Christian friendships should be more about how we can serve God through them than they are now. Such friends as Jonathan and David, Ruth and Naomi, and Paul and Timothy are a testimony that it is possible to have wonderful friends in this life. First Samuel 18:1 describes an outstanding friendship between Jonathan and David. It clearly brings out the essence of friendship; to love the other as you love yourself. They were loyal to each other and made oaths that were fulfilled even after Jonathan died. Their friendship is a fitting example of sacrificial love, loyalty, and emotional openness—the three elements that psychologists consider essential for friendships to succeed.

Song of Solomon 5:16 records another wonderful friendship, in which the wife describes her husband as her beloved and her friend. Neglect can destroy even a very loving marriage. It is not automatic that the two just grow into close friends, and without giving each other attention, couples can easily grow apart. They should be intentional about cultivating friendship. A loving friendship in marriage can endure a multitude of challenges and is a blessing to everyone around.

In Jesus, we have our ultimate, superior, and purest best friend, who will never fail us. Jesus declares in John 15:13, “Greater love has no one than this, than to lay down one’s life for his friends.” Usually when a friendship involves two people of unequal standing such as a subject and a ruler, the subject is expected to show more love for the ruler rather than the reverse. Although He was God in every way, He demonstrated His love toward us while we were still sinners. He left heaven, lived the life of a vagabond, bore our sin, and died the death of a robber because He loved us. Most people want to be loved even without them loving. A true friend loves instead of waiting to be loved. Jesus, a friend who sticks closer than a brother, loves us.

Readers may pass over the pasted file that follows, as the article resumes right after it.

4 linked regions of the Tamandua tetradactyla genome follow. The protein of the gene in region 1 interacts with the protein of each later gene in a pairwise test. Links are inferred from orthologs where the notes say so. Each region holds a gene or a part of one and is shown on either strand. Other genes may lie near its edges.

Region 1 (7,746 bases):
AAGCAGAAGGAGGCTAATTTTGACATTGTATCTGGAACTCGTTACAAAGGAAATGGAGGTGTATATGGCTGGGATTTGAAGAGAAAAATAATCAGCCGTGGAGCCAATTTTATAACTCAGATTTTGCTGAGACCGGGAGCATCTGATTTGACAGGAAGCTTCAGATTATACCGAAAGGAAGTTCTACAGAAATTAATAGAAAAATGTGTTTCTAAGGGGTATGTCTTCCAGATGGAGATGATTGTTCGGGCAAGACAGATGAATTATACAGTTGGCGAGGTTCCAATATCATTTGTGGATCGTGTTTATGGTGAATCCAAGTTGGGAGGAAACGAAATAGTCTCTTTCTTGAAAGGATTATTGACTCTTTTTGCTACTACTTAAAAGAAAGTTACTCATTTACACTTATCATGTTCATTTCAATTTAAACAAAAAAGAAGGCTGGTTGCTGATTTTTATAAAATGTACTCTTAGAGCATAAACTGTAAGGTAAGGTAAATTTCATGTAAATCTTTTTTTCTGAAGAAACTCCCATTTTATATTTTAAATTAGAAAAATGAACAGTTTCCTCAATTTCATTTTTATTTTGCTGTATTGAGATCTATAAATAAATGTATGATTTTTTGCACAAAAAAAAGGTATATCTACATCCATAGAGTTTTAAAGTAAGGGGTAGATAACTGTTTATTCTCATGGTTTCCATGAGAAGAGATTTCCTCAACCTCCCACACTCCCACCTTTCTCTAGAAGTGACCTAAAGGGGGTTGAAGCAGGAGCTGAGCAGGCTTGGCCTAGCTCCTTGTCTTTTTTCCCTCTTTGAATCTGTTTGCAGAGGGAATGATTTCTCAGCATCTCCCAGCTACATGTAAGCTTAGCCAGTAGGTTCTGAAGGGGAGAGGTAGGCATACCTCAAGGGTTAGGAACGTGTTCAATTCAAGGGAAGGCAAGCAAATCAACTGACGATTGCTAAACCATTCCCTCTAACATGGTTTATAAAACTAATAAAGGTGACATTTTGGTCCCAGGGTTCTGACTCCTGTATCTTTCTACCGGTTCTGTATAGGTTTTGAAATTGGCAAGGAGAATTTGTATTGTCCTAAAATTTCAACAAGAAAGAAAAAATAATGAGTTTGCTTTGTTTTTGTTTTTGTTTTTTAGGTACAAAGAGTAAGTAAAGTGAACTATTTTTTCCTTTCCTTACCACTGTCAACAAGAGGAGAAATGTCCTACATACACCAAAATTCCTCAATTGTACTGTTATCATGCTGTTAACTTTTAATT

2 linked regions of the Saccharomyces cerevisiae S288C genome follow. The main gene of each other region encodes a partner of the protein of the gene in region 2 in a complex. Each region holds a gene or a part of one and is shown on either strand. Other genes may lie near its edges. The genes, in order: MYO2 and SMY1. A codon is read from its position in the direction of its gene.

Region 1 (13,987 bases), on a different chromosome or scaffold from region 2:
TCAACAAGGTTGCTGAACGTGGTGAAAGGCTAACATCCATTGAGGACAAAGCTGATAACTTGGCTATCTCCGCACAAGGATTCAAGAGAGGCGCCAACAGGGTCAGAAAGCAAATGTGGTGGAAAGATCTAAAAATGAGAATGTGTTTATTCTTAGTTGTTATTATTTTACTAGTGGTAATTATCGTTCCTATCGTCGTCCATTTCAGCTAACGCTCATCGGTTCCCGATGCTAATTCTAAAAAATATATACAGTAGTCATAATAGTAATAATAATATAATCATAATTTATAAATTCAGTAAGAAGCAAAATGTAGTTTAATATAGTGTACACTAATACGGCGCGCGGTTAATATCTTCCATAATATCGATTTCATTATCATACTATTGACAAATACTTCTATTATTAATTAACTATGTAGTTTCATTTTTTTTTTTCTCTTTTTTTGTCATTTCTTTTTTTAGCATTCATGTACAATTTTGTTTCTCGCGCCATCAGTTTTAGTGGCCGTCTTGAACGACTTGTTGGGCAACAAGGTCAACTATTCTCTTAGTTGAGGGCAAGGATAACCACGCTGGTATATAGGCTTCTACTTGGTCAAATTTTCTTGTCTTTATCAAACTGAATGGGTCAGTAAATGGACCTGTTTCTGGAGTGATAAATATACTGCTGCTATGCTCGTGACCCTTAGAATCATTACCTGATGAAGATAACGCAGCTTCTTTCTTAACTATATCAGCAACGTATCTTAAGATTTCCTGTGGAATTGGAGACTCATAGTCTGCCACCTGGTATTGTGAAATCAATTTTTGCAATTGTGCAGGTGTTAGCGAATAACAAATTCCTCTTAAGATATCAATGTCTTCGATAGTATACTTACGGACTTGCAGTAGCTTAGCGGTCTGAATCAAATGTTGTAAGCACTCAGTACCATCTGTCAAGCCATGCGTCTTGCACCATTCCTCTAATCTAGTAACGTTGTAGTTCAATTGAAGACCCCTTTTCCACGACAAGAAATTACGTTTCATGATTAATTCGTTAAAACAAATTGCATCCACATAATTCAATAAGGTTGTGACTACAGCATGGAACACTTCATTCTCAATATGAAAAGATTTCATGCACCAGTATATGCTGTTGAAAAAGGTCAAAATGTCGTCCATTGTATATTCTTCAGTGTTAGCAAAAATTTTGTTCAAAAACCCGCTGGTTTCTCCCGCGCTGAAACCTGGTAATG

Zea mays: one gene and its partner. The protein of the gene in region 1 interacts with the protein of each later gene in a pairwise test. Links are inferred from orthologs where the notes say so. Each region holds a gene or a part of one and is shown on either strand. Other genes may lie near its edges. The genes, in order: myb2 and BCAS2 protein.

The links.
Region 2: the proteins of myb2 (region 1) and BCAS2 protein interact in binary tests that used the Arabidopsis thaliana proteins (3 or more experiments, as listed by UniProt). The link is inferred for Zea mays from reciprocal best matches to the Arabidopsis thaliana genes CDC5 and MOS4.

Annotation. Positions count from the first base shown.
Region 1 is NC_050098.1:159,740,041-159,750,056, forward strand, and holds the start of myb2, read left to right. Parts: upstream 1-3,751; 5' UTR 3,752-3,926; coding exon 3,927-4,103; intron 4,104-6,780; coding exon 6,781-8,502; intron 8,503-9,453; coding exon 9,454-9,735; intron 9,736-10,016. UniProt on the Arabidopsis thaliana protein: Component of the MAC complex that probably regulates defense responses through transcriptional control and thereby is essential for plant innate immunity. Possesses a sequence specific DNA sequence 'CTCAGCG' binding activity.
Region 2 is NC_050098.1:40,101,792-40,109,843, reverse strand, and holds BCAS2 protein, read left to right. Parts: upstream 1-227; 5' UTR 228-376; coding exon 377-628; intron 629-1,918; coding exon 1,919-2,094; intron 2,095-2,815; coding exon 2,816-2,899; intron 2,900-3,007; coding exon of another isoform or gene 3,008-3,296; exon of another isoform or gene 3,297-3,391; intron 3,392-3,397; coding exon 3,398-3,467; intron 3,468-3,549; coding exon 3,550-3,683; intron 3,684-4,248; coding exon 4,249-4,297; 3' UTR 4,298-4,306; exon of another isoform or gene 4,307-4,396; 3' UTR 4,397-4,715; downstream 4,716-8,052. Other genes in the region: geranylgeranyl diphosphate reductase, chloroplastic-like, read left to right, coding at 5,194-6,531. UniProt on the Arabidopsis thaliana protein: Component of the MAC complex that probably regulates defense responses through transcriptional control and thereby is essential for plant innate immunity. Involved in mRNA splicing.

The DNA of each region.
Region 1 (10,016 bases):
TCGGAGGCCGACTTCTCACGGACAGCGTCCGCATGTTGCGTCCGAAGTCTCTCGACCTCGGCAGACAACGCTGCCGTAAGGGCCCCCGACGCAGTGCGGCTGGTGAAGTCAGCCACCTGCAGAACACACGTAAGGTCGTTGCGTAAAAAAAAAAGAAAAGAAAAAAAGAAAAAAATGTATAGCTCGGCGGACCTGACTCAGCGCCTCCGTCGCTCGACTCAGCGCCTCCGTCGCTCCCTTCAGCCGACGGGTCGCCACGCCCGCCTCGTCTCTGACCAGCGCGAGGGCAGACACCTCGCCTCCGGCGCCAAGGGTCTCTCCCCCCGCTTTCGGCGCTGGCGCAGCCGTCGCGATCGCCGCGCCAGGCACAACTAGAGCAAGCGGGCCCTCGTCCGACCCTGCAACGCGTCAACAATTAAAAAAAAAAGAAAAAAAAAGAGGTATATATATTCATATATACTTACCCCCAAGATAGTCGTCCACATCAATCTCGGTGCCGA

Jesus calls us His friends (John 15:14, 15) and clarifies the beginning of our friendship (John 15:16). Jesus chose us; we did not choose Him. Although He could call us “servants,” He chooses to call us “friends” instead. He is the Author of our friendship, a friendship borne purely out of love. The cross was not an accident or coincidence. It did not happen by chance. Jesus chose us; it was planned. Jesus made a deliberate choice to come and die for lost humanity.

As our friend, Jesus does not fear to point out sin. He does not watch and fear that rebuking sin will cause friendship tension or cause the friendship to end. In His loving, kind, and merciful manner, but with authority, Christ rebukes, admonishes, and encourages His friends to choose life. He gives criticism that is in His friends’ best interest. Jesus is often heard telling His friends to “go and sin no more.”